During the second half of the twentieth century an idea developed in American Christianity that has also implanted itself in the Lutheran church.  This is the assumption that there really isn’t anything in the service for children.  They can’t get anything out of it because it goes “over their head.”  What was needed then, was something that was aimed specifically at children.  And so "children’s sermons" were born as they were inserted into the service for the purpose of meeting this need and providing “something for the children.” 

During the last twenty years or so this belief has been pursued to its logical conclusion as churches have removed children from the service altogether and instead have them present at a separate “children’s church.”  If there isn’t anything in the service for children, why leave them in that setting?  Rather than the half-measure of a children’s sermon, it is better to remove them from the Sunday service and instead provide a “service” that is tailored for them.

This way of thinking of about children and worship errs completely in its understanding of what the Means of Grace and the liturgy do for children, and so with good cause many Lutheran pastors view children’s sermons negatively.  There are additional reasons as well.  In principle it is always better to use the settings of the hymnal as they stand (“do the red, speak the black”) instead of adding and changing.  Such activity arises from the pastor’s ego (“I know better”) and places the congregation at the mercy of the liturgical whims of the pastor. Many pastors also object to the way that children’s sermons make the children the object of attention (“They’re so cute!) in church.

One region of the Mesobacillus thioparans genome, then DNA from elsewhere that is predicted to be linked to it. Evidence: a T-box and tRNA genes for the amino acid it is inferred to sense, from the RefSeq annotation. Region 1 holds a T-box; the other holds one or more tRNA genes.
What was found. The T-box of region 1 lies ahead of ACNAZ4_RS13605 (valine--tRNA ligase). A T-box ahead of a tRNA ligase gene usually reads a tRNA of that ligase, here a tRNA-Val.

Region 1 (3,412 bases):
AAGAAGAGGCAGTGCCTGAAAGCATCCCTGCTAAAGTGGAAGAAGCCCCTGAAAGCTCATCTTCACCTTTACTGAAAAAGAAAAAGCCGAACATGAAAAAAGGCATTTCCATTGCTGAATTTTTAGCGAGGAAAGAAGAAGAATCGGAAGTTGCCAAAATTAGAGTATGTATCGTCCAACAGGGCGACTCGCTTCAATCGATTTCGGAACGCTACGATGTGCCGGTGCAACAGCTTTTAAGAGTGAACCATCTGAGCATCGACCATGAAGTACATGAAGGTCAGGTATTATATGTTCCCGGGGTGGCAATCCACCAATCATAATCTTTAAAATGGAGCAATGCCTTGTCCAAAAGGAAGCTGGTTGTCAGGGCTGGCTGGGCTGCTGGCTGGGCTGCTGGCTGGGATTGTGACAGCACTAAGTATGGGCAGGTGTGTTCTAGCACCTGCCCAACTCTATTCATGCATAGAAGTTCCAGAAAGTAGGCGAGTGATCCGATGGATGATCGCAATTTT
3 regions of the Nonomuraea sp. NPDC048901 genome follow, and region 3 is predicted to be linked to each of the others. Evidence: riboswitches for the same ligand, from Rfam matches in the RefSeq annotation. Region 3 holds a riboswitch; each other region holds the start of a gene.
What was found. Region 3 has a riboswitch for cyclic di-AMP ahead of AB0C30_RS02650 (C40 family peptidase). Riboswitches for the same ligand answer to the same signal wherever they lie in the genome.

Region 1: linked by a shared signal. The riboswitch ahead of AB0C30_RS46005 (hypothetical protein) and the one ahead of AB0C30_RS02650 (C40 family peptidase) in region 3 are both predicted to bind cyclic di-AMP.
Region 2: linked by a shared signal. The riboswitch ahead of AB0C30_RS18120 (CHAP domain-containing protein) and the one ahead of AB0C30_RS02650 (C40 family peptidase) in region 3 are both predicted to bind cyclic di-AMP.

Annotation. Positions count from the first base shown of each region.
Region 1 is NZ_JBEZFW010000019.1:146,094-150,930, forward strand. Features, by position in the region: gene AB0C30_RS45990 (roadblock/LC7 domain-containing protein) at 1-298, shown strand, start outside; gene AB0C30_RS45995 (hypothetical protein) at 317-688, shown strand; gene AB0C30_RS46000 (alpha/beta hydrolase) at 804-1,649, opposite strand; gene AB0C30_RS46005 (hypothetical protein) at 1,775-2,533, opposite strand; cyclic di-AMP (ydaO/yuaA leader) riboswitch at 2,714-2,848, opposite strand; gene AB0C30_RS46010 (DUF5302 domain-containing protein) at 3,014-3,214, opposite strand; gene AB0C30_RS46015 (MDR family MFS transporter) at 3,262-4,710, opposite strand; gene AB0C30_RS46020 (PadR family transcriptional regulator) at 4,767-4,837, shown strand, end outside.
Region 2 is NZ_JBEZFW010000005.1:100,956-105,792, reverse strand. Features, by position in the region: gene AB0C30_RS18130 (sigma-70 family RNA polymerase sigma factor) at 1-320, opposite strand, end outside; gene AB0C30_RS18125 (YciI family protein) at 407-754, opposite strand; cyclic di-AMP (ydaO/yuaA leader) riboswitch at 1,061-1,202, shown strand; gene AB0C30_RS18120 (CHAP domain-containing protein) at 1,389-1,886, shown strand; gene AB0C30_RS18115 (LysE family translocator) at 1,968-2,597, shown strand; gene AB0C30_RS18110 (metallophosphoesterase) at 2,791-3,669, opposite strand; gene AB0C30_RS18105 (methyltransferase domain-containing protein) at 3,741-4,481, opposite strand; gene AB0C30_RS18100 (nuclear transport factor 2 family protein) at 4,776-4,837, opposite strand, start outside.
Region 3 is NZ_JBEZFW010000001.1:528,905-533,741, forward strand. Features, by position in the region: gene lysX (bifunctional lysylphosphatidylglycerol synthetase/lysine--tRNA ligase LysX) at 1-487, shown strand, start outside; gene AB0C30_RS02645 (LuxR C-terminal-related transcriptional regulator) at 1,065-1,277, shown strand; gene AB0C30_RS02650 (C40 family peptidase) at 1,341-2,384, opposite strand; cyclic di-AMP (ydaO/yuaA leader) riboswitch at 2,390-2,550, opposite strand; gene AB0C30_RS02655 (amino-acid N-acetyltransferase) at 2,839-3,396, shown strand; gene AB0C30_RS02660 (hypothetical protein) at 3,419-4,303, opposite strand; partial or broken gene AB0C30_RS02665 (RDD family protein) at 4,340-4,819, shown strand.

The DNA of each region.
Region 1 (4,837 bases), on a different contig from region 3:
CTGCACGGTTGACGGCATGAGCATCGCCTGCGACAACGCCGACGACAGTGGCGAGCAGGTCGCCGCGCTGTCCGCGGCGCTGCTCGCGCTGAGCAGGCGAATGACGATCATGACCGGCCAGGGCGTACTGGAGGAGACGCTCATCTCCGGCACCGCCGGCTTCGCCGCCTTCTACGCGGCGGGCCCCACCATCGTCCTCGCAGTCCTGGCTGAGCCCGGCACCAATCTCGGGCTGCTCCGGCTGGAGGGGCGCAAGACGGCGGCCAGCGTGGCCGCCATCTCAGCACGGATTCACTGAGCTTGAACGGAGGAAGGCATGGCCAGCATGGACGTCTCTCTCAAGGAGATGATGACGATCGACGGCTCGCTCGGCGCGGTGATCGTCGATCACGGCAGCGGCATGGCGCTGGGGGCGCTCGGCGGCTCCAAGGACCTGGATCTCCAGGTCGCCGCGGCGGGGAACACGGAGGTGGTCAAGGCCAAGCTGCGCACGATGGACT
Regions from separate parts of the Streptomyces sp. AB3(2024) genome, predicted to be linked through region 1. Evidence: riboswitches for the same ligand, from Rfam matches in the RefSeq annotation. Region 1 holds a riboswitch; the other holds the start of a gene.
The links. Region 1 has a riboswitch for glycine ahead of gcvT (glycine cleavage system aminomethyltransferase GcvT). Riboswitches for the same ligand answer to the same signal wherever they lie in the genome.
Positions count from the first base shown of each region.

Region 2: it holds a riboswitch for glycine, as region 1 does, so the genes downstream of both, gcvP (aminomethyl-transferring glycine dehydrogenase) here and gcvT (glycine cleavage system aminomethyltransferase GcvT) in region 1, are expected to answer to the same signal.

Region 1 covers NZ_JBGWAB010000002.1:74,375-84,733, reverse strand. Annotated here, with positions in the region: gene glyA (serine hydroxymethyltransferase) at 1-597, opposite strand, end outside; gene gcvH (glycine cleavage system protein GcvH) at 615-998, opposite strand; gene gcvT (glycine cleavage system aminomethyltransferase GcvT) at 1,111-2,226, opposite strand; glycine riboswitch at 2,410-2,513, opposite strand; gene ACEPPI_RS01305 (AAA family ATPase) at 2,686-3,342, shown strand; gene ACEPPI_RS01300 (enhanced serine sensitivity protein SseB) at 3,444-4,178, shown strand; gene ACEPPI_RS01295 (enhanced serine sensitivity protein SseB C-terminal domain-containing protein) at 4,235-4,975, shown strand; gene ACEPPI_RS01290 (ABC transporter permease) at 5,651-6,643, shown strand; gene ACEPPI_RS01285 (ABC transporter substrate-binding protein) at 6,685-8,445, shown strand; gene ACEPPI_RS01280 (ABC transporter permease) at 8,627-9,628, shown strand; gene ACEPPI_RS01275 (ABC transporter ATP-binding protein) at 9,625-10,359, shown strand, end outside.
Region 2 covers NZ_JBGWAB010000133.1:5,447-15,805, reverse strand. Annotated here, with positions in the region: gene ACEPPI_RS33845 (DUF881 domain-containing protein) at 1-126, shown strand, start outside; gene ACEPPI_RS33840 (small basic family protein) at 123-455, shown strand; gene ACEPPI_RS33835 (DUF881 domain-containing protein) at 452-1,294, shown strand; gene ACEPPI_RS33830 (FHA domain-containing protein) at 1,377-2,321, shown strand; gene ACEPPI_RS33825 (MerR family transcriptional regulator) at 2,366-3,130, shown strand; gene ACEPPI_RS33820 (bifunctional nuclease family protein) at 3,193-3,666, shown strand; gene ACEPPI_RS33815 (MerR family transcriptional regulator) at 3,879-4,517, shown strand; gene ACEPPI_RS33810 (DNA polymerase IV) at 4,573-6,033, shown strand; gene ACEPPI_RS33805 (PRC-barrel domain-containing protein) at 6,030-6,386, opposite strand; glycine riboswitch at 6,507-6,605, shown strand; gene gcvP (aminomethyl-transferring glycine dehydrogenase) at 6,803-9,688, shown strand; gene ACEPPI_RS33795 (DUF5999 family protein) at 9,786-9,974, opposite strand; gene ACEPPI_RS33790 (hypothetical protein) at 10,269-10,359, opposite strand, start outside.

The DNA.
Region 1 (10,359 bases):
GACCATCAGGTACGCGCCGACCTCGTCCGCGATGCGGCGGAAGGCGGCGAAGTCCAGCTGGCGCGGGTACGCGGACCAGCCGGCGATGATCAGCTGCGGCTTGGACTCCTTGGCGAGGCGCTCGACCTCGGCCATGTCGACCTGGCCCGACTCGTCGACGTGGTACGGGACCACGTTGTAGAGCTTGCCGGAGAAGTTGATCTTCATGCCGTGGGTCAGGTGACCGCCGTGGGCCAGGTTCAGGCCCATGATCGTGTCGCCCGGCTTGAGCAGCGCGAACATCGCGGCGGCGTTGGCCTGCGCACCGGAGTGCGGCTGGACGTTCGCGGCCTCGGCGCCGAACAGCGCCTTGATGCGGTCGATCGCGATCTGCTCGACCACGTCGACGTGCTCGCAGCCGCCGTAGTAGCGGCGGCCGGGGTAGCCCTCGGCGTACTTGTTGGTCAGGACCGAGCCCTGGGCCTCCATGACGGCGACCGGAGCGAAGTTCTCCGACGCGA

I would agree with all of the objections that have been listed thus far.  However, pastoral ministry does not occur in a vacuum.  Instead it occurs in the setting of a congregation where prior practice and teaching have often shaped expectations.  Very soon the candidates who received calls this week at the seminaries will find themselves having to negotiate the interaction between their training about how things are to be done based on what we believe and the reality of how things have been done in their parish.